Today has been a really full day for us here in Furryland. When I woke up, I decided today was the day that my youngest would have a chance to Kool-Aid dye some yarn, because he was constantly pestering me about it. Wouldn’t you know there would be an issue in this grand plan somewhere? Issue number one: I don’t happen to have a swift yet! Although one has been ordered and should arrive sometime next week, one of the most important steps in preparing yarn for handpainting or dyeing is to put it in a skein (or hank). The balls of Paton’s Classic Wool had to be skeined, and I didn’t know what household item I could use to accomplish this task.
The piano bench, emptied and flipped upside down would have done the trick, and I was halfway through winding the ball into a skein around two of its legs when Cody asked, “How are you going to get the yarn off the legs?”
At that moment, my ambitious winding came to a screeching halt! I just sat there and stared at the legs of the piano bench. This idea of mine was working wonderfully until my teen brought this obvious issue to my attention — the legs on the piano bench have a little fancy woodwork on the ends which makes them a bit wider at the feet than where I was winding. I couldn’t believe I hadn’t even considered this! Issue number two! It wasn’t easy, but I was able to get that tightly-wrapped yarn off one leg without breaking a strand, and then finished off the ball of yarn. It was all different lengths when I was done, so I decided to look up something on the Internet: How to Make a PVC Niddy Noddy. I made a list and sent my DH to get the goods!
At Home Depot, he picked up a 10-foot length of 1/2-inch PVC pipe, four 1/2-inch PVC T-connectors, PVC glue and a ratcheting PVC cutter. With that little bit, he had enough to make two niddy noddies. It took him all of 15 minutes (maybe) to construct one perfectly simple, and more importantly, perfectly functional, PVC niddy noddy. Here’s how he made mine:
Measure for four 6-inch pieces and one 18″ piece of 1/2-inch PVC pipe.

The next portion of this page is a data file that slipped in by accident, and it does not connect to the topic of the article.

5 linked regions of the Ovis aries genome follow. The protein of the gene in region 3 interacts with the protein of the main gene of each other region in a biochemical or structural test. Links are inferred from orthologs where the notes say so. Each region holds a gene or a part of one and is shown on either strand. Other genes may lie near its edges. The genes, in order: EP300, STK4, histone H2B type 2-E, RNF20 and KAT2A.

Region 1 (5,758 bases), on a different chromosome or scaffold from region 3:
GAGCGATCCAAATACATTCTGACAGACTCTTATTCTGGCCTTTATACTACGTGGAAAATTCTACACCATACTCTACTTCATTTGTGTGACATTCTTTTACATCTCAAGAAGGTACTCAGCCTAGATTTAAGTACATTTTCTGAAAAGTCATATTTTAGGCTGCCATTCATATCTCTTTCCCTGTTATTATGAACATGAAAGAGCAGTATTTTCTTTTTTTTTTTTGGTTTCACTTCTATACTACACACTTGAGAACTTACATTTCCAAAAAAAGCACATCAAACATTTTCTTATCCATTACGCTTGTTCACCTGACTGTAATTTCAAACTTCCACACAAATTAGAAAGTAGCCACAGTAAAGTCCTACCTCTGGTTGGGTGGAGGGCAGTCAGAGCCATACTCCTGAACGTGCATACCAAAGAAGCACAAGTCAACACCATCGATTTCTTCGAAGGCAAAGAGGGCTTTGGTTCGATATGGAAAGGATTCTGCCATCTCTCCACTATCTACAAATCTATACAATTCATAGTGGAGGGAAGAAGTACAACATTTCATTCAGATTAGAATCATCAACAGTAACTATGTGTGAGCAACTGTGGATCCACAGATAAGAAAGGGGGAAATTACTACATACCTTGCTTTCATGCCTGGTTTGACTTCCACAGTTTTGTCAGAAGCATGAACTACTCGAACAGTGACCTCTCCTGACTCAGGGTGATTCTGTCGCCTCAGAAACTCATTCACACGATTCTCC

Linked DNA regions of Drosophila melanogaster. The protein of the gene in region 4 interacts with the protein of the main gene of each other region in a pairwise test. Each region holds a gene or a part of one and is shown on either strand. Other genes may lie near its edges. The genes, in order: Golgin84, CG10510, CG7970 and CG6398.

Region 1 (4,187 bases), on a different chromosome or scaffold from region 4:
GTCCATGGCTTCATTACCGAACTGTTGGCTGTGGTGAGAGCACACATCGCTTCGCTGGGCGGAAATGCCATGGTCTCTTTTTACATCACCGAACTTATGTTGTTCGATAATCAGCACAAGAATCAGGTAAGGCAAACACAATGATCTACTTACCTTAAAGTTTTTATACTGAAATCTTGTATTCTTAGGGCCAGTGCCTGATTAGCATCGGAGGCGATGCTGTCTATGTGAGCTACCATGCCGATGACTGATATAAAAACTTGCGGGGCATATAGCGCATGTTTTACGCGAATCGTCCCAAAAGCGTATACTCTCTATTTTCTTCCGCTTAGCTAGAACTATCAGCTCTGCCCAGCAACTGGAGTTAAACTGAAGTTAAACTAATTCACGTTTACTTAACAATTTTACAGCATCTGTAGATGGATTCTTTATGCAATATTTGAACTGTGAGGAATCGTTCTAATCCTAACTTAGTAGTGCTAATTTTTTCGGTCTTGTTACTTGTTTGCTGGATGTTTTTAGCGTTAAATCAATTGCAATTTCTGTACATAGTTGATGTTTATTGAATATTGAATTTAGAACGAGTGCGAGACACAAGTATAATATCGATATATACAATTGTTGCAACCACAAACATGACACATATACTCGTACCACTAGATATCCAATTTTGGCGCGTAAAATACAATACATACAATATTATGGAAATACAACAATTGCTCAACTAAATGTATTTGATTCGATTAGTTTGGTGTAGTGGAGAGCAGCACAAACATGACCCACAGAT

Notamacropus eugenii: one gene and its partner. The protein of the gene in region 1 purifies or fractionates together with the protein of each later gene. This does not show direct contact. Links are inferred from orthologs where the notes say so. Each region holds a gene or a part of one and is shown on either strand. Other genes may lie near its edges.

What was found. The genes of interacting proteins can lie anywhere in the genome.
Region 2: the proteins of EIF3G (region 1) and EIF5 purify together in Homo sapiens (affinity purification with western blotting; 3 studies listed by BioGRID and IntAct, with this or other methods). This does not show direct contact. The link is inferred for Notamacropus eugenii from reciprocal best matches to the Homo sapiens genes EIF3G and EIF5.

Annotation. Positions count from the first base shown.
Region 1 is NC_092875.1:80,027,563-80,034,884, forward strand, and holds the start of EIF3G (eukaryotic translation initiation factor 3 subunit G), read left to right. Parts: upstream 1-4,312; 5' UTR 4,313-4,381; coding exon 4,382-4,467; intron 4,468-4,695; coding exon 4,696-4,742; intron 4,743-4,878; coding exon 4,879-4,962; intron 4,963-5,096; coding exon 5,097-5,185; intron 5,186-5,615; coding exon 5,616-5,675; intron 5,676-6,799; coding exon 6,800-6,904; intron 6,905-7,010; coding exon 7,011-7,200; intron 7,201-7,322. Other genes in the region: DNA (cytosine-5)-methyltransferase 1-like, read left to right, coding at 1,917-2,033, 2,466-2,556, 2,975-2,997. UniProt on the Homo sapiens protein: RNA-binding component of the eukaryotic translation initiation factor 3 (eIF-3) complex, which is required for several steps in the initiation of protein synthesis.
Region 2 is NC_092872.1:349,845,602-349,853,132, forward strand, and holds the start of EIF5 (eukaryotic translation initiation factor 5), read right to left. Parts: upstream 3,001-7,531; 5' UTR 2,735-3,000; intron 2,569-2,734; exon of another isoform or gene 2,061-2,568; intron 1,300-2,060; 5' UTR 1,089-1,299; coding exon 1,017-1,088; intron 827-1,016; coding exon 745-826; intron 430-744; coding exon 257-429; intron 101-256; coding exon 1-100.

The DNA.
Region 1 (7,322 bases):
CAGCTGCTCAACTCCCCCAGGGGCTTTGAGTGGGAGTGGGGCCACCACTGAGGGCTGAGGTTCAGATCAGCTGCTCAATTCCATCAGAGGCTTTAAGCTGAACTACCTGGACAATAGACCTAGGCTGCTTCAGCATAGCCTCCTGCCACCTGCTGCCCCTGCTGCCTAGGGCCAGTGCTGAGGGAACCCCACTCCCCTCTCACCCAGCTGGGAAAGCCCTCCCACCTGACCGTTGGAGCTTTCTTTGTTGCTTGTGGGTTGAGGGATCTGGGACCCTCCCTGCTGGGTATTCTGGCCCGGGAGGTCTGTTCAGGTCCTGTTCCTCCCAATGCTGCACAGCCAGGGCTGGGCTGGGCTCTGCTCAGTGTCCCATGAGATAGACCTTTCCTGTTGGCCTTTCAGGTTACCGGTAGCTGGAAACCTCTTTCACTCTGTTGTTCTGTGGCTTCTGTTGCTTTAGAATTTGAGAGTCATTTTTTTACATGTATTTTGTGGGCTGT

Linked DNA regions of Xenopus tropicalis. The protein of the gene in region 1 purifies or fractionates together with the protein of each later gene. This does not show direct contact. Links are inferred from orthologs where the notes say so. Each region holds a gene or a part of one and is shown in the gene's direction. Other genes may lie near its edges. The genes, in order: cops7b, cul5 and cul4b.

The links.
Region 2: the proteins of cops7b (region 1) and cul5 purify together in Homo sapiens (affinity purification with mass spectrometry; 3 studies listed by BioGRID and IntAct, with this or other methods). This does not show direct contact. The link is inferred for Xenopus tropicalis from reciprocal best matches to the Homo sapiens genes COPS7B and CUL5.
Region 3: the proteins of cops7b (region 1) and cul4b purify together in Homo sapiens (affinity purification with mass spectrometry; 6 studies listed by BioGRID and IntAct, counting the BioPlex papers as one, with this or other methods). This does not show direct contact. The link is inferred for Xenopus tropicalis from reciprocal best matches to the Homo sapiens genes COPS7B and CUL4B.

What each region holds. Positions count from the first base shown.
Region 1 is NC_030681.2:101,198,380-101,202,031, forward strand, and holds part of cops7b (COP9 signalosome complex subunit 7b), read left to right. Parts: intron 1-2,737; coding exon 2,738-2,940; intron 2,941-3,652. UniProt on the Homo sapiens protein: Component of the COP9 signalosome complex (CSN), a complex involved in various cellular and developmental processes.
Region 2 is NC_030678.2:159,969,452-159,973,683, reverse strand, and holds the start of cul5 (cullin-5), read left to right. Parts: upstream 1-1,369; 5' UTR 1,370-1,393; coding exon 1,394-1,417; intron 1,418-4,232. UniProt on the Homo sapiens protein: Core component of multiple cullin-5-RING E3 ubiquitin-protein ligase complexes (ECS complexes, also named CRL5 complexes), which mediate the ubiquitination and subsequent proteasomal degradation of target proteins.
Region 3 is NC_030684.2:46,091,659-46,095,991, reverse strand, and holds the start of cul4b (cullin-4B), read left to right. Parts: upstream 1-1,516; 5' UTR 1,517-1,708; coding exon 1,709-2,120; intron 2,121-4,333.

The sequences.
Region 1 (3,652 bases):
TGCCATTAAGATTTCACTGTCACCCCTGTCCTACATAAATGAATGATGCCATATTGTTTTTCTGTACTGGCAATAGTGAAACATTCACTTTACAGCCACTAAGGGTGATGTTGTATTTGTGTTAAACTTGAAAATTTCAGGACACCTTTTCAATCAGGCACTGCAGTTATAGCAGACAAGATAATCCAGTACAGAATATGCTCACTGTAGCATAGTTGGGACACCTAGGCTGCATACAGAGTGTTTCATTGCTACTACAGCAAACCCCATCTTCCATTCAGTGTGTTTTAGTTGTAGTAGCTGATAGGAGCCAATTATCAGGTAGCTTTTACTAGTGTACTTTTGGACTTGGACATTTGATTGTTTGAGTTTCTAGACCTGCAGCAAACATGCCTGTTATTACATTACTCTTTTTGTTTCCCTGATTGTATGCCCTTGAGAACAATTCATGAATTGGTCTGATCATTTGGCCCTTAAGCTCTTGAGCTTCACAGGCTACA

Cleanly (and easily) cut those pieces with a ratcheting PVC cutter — no need for sandpaper with this handy tool!
Swab the inside of two 1/2-inch PVC T-connectors with PVC glue.
Attach the 6-inch pieces and the 18-inch piece to the T-connectors, making sure that one end is turned 90 degrees and all pieces fit as snugly as possible. Let dry according to the PVC glue specifications, and make another!
My boys were very interested in the whole process, even though they didn’t have a clue what the niddy noddy was for. So once the glue had dried on my new niddy noddies, I found directions on how to use them, which also included a brief summary of their uses (if you don’t have a clue either). I got started making a skein right away, because most of the day had passed by this time and my youngest was anxious about dyeing his yarn. Of course, with all that winding, my arms got tired halfway through, so I taught my teen how to use it and he finished making the skein for me!
Now it was finally ready to be tied in numerous places to keep it from getting tangled during the wetting, dyeing, steaming and washing process. I used some scrap white acrylic I had in my stash to tie the skein in eight different places. These scraps of acrylic will not dye with the wool, because Kool-Aid does not do anything on cotton or synthetic fibers; only animal fibers, silk and nylon. The yarn soaked in the wetting bath for an hour or so (this is to make sure the yarn is soaked through and all the air bubbles are gone before dyeing).
When the kitchen had finally been sufficiently prepared for a six year-old’s attempt at handpainting yarn with Kool-Aid, we got to work. He did a pretty good job at it too once he learned how to upend the squirt bottle without prematurely squeezing it and shooting Kool-Aid across the table. He chose to dye his yarn with Lemon-Lime, Cherry and Orange Kool-Aid, and we call it Tuti Fruti. The image on the left shows his handpainted yarn wrapped up in plastic wrap like a sausage in a colander, waiting to be steamed by the water in the pot below.
After it steamed for half an hour, I placed the colander outside on the deck to cool down. When it was cool enough, I brought it back in and gave it a Kookaburra Wool Wash bath and rinse to get any excess Kool-Aid out of the yarn.
Now it’s hanging on a towel rack in the bathroom to dry overnight. It’ll probably still be damp in spots tomorrow, so I’ll take it outside to hang in the sun to finish drying, and that shouldn’t take long at all. Tomorrow after it’s dry, I plan on using my wool winder and making a yarn cake out of it, and knitting a nice stockinette swatch for everyone in blogland to see what my sweet little boy has made. My teen is dying (pun intended!) to get his hands into this new creative outlet too, so we’ll be handpainting his yarn tomorrow. Good things are coming!
Until the next post, I’ll leave you with this… the perfect ending to a most wonderful day in Furryland. While we were handpainting yarn for ourselves, God was handpainting His sky for all of His children to enjoy. Isn’t it beautiful? I think these colors will have a future in fiber someday soon… 😉
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